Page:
Would Be King

Entry by: Alex Fleet

24th September 2022
He felt as if he had not slept for days, for weeks. But finally his head had relaxed on the pillow, his body had sunk thankfully into the softness of his bed.

He hadn't realised the tension in his muscles, but gradually he felt it ebb away, as he breathed deeply to consciously slow his heart rate and try to steer away the onslaught of thoughts that threatened to overwhelm him.

These past three weeks or so had been a sudden frantic burst of activity that seemed totally endless, schedules upon schedules deluging from all quarters, all meticulously planned years in advance but still needing co-ordination and co-operation when there was a realisation that not everybody had the same plans in mind.

Somehow, though it had worked. The public had seen a militarily precise operation carried out by innumerable different organisations with scarcely a fumbled moment. They had noticed the uncooperative pen that squirted ink all over his hands and wondered if it had been a bit of sabotage by some minor individual. But apart from that he was relieved that the days had passed without major incident.

The past had not been without it's crises, sometimes of a terribly controversial nature where the media had been cruel and critical but he had to bear all that, all those things he had to tolerate and in addition all those things he had to do but not necessarily wanted to do, with the best face he could muster.

He had learnt long ago that it was difficult to please everyone all the time and relieved that now, of all times, the media as a whole had been supportive and sympathetic. Despite their criticisms in the past, they had honoured his Mother, his predecessor.

His Mother. How he missed her. And his Father, also not long passed away. They had both been strong, the strongest people he could imagine. They had helped him grow into this position, though it had actually taken a long time for him to arrive here.

He knew that his position was a unique one. How many men, or women, would pass retirement age, then take on such a challenging job knowing that it was, literally, a job for life. He would be doing this now until his deathbed.

How many people would have taken this career choice, not knowing how long they might wait before stepping into dead men's shoes, or in this case, a dead woman. And they were big shoes to fill.

Had he chosen to take this career? He might have refused, as other had before him in the past. But his Father had pointed out that free as this country is, not many people actually have a choice in the passage of their lives. Best thing is, to make the best of it. There will be certainly things he would not wish to do, but that applies to everyone.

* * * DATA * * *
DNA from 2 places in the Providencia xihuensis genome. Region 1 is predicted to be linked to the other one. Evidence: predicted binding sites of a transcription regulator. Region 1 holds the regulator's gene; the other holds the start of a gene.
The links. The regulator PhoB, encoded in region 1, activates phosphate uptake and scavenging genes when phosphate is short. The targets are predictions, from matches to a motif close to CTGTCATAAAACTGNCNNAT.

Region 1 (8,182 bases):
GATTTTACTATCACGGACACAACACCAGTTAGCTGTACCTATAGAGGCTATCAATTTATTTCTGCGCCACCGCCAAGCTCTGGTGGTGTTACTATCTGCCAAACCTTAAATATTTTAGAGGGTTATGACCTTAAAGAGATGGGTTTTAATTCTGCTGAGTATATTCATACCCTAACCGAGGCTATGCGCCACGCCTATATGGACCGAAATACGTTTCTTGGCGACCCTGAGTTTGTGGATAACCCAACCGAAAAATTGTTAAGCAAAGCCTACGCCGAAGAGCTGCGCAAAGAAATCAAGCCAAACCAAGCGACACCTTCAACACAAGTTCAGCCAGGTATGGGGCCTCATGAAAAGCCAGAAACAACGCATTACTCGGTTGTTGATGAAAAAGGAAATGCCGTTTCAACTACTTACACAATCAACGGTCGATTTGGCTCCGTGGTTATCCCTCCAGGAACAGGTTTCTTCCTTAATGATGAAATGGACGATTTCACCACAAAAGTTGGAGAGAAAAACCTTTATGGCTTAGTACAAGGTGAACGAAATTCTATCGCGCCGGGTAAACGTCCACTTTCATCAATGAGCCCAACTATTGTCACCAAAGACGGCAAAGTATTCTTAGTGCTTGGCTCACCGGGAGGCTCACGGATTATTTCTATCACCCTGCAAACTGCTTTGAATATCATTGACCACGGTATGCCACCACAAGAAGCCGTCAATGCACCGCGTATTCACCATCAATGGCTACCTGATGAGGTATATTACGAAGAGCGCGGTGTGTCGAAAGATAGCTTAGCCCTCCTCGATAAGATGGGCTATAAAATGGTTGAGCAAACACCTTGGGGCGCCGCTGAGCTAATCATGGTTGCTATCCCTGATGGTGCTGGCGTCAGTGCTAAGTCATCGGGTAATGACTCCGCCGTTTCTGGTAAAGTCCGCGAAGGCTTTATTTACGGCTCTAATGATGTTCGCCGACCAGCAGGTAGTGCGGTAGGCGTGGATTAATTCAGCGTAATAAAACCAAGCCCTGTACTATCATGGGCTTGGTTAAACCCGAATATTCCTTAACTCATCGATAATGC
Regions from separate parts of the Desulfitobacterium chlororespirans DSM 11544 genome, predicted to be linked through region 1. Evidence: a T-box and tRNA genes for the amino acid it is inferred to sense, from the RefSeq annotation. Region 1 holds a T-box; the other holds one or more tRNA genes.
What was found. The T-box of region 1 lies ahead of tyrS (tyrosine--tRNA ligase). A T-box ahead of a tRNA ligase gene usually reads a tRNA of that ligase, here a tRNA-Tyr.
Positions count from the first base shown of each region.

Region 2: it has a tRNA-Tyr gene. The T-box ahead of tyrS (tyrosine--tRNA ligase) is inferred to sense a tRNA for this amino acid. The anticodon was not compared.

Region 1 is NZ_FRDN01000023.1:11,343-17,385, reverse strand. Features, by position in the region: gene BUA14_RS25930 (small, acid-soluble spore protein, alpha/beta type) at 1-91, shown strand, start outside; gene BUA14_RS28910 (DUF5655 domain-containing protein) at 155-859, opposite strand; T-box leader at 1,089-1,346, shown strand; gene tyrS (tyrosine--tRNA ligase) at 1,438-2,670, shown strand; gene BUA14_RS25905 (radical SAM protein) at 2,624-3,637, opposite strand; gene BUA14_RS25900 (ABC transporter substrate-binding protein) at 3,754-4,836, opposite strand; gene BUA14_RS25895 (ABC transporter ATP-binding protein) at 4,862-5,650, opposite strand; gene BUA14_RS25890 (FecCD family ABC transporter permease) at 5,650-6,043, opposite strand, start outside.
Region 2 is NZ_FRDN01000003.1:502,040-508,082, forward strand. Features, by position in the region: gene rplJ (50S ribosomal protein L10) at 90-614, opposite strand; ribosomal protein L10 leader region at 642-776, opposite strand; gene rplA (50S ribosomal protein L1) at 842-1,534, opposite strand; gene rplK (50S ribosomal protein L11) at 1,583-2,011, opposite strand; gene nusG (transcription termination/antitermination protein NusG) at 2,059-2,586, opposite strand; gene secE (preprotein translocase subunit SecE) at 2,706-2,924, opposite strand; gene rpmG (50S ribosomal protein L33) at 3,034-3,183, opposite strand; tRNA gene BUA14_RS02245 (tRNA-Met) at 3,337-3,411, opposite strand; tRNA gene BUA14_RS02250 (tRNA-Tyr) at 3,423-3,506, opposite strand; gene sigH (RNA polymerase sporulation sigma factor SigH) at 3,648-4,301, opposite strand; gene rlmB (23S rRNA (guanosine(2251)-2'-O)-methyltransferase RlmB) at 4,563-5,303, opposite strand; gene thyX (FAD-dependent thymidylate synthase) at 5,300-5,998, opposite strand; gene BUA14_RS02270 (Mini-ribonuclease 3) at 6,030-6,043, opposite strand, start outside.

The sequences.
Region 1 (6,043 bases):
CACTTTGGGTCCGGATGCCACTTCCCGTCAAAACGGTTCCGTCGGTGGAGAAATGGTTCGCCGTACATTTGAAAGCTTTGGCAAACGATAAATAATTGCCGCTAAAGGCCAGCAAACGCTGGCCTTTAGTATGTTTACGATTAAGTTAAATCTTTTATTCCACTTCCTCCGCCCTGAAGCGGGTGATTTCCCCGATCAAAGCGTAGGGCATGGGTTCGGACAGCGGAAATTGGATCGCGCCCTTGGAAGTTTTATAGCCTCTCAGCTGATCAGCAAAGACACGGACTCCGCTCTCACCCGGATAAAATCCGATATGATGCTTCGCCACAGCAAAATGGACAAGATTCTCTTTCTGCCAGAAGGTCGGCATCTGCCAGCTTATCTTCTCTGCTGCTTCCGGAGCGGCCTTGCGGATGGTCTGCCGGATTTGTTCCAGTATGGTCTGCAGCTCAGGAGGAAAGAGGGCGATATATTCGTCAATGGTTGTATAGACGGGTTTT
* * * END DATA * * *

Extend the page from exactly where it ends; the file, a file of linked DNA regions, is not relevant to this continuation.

So, here he was, in this situation he had waited patiently for. It seemed surreal. Perhaps he would wake up in a minute.
The thoughts crowded in on him, random, without rhyme or reason, the voices of a thousand people, a crowd of heads all looking at him, talking at him, a thousand wise counsellors giving him sage advice but each with their own agenda and each of whom he had to give consideration to and choose what he felt was the best and most achievable course, without offending those he wished not to follow just at this particular time.

Then he realised it was of course more than a thousand, for beyond them was another sea of heads, all demanding his attention.
Amongst them was a little boy, small, surrounded by smart trousers and portly stomachs. The little boy looked up to a sea, an ocean, of serious, stern faces, ignoring him as they consulted wisely with his Mother or his Father. Occasionally one might glance at him and remember to smile patronisingly. He was only a small boy and not worthy of more and he could not understand the significance of his own future.

Suddenly he realised that the boy was himself and felt his heart gallop and race in panic, overwhelmed by the pressures put upon him, by the trousers and polished shoes surrounding him. He was a little boy again, turning to look for the reassurance of his little friend the teddy bear, the only one he could turn to and share his worries and his secrets. But the bear was no longer there, had not been for decades. His Father had sternly reminded him that Teddy Bears are only for little boys, not for him now that he was growing into a man, a leader of men. Leaders did not have Teddy Bears. Leaders of men did not cry. He had not seen his Mother cry, despite the cries of the media who thought that, sometimes, she should be seen to cry. But still he felt her warmth, her gentleness, her humour and . . . well, her motherliness as she smiled at him across the years, from decades before when he was that little boy.

Suddenly, he felt alone. So alone. After a lifetime of support from his parents, although he had made his own decisions for decades they were still made within the general policies of the family, of the firm. There was always co-ordination and co-operation, but now the Principals of the organisation were no longer there: he was the Principle and he would have to make the decisions from hereon, treading the knife-edge between what is popular and what he felt was right. He felt his Father's reassuring arm on his shoulder and his pulse slowed. He had a lifetime of advice to help him with his new responsibilities, as well as of his own experience.

He would make the best of it.

The voices reduced, the small boy stepped back quietly into the past and once again he breathed slowly and deeply and reflected on this strange new experience.

Yes, it was a strange thing,
being a King.